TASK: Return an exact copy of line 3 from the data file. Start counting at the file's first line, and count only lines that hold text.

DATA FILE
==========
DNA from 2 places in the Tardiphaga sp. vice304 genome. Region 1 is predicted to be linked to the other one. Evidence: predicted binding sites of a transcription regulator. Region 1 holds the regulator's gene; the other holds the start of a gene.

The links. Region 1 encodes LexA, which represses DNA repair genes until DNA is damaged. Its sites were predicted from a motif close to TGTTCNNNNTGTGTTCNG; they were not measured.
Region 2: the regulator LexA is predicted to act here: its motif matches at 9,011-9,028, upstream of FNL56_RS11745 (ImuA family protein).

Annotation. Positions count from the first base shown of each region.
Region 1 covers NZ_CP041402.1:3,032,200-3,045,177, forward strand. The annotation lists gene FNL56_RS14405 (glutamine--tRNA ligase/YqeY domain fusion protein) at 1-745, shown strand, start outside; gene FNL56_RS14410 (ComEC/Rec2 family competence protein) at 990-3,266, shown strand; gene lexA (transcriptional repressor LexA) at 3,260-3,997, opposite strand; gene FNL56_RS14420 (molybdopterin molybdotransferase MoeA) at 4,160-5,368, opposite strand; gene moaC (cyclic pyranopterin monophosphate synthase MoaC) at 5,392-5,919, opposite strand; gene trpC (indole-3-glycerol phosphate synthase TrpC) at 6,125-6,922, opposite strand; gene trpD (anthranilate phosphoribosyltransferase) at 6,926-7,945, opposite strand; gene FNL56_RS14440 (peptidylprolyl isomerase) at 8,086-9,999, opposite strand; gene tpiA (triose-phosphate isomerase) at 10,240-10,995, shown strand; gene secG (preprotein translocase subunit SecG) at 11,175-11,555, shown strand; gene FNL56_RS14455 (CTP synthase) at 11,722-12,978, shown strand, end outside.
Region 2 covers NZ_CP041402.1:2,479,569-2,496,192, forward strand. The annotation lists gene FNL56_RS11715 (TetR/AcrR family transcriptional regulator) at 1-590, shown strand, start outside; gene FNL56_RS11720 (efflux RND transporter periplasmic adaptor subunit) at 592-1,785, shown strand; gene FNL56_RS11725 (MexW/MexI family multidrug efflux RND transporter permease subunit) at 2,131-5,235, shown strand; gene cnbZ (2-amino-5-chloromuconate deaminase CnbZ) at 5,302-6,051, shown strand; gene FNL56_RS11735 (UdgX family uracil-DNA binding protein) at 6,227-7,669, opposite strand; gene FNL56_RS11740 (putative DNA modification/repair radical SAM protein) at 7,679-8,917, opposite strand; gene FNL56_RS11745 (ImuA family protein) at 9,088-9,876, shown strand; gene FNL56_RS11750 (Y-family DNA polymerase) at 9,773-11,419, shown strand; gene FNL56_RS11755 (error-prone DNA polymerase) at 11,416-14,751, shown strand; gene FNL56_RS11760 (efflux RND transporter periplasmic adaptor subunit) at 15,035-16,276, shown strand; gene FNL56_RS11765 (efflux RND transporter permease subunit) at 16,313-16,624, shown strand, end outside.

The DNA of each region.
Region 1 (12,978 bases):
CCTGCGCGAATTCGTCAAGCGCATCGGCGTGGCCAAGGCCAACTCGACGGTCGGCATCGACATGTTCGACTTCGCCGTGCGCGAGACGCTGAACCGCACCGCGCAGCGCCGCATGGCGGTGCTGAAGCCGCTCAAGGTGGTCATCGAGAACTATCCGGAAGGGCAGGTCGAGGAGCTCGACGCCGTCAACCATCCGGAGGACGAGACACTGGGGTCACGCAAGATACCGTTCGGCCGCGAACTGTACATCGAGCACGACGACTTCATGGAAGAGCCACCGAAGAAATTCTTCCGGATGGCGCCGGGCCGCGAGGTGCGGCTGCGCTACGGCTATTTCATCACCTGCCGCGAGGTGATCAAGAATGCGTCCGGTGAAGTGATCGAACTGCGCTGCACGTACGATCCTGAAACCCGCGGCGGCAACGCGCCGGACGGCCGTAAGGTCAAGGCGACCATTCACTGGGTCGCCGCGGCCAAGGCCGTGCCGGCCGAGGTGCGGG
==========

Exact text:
Region 2: the regulator LexA is predicted to act here: its motif matches at 9,011-9,028, upstream of FNL56_RS11745 (ImuA family protein).